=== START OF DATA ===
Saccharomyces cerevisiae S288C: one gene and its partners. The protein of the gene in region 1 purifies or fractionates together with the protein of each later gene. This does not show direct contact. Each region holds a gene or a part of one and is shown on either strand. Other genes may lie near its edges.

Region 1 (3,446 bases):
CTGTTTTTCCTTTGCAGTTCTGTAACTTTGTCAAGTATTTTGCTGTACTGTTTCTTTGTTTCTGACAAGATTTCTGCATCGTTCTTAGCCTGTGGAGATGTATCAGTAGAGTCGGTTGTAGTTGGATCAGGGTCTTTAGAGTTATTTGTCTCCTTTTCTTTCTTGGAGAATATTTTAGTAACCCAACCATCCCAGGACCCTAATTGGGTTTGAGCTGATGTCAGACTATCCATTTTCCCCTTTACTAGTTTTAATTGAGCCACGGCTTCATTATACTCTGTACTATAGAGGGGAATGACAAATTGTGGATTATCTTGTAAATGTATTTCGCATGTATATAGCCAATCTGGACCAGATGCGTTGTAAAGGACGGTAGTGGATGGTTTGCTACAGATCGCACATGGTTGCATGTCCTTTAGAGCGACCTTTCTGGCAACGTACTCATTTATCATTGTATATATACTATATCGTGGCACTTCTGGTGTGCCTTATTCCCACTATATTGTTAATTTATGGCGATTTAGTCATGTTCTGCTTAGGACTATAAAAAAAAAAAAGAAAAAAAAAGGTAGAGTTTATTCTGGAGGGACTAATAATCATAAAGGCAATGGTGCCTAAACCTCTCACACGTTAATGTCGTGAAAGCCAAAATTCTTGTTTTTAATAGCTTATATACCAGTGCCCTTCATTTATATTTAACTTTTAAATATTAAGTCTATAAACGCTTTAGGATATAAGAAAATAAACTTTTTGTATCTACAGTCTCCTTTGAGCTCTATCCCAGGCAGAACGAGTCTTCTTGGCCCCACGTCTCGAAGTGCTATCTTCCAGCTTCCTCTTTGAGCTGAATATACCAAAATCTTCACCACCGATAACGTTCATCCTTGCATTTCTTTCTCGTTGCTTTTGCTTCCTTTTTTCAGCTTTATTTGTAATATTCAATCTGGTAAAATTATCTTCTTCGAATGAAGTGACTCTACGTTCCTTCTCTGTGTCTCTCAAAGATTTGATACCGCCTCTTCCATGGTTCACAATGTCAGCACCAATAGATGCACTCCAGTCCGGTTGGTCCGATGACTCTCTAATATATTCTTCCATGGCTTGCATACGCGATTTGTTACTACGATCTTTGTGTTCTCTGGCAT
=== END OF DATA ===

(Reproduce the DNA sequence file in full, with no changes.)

Saccharomyces cerevisiae S288C: one gene and its partners. The protein of the gene in region 1 purifies or fractionates together with the protein of each later gene. This does not show direct contact. Each region holds a gene or a part of one and is shown on either strand. Other genes may lie near its edges.

Region 1 (3,446 bases):
CTGTTTTTCCTTTGCAGTTCTGTAACTTTGTCAAGTATTTTGCTGTACTGTTTCTTTGTTTCTGACAAGATTTCTGCATCGTTCTTAGCCTGTGGAGATGTATCAGTAGAGTCGGTTGTAGTTGGATCAGGGTCTTTAGAGTTATTTGTCTCCTTTTCTTTCTTGGAGAATATTTTAGTAACCCAACCATCCCAGGACCCTAATTGGGTTTGAGCTGATGTCAGACTATCCATTTTCCCCTTTACTAGTTTTAATTGAGCCACGGCTTCATTATACTCTGTACTATAGAGGGGAATGACAAATTGTGGATTATCTTGTAAATGTATTTCGCATGTATATAGCCAATCTGGACCAGATGCGTTGTAAAGGACGGTAGTGGATGGTTTGCTACAGATCGCACATGGTTGCATGTCCTTTAGAGCGACCTTTCTGGCAACGTACTCATTTATCATTGTATATATACTATATCGTGGCACTTCTGGTGTGCCTTATTCCCACTATATTGTTAATTTATGGCGATTTAGTCATGTTCTGCTTAGGACTATAAAAAAAAAAAAGAAAAAAAAAGGTAGAGTTTATTCTGGAGGGACTAATAATCATAAAGGCAATGGTGCCTAAACCTCTCACACGTTAATGTCGTGAAAGCCAAAATTCTTGTTTTTAATAGCTTATATACCAGTGCCCTTCATTTATATTTAACTTTTAAATATTAAGTCTATAAACGCTTTAGGATATAAGAAAATAAACTTTTTGTATCTACAGTCTCCTTTGAGCTCTATCCCAGGCAGAACGAGTCTTCTTGGCCCCACGTCTCGAAGTGCTATCTTCCAGCTTCCTCTTTGAGCTGAATATACCAAAATCTTCACCACCGATAACGTTCATCCTTGCATTTCTTTCTCGTTGCTTTTGCTTCCTTTTTTCAGCTTTATTTGTAATATTCAATCTGGTAAAATTATCTTCTTCGAATGAAGTGACTCTACGTTCCTTCTCTGTGTCTCTCAAAGATTTGATACCGCCTCTTCCATGGTTCACAATGTCAGCACCAATAGATGCACTCCAGTCCGGTTGGTCCGATGACTCTCTAATATATTCTTCCATGGCTTGCATACGCGATTTGTTACTACGATCTTTGTGTTCTCTGGCAT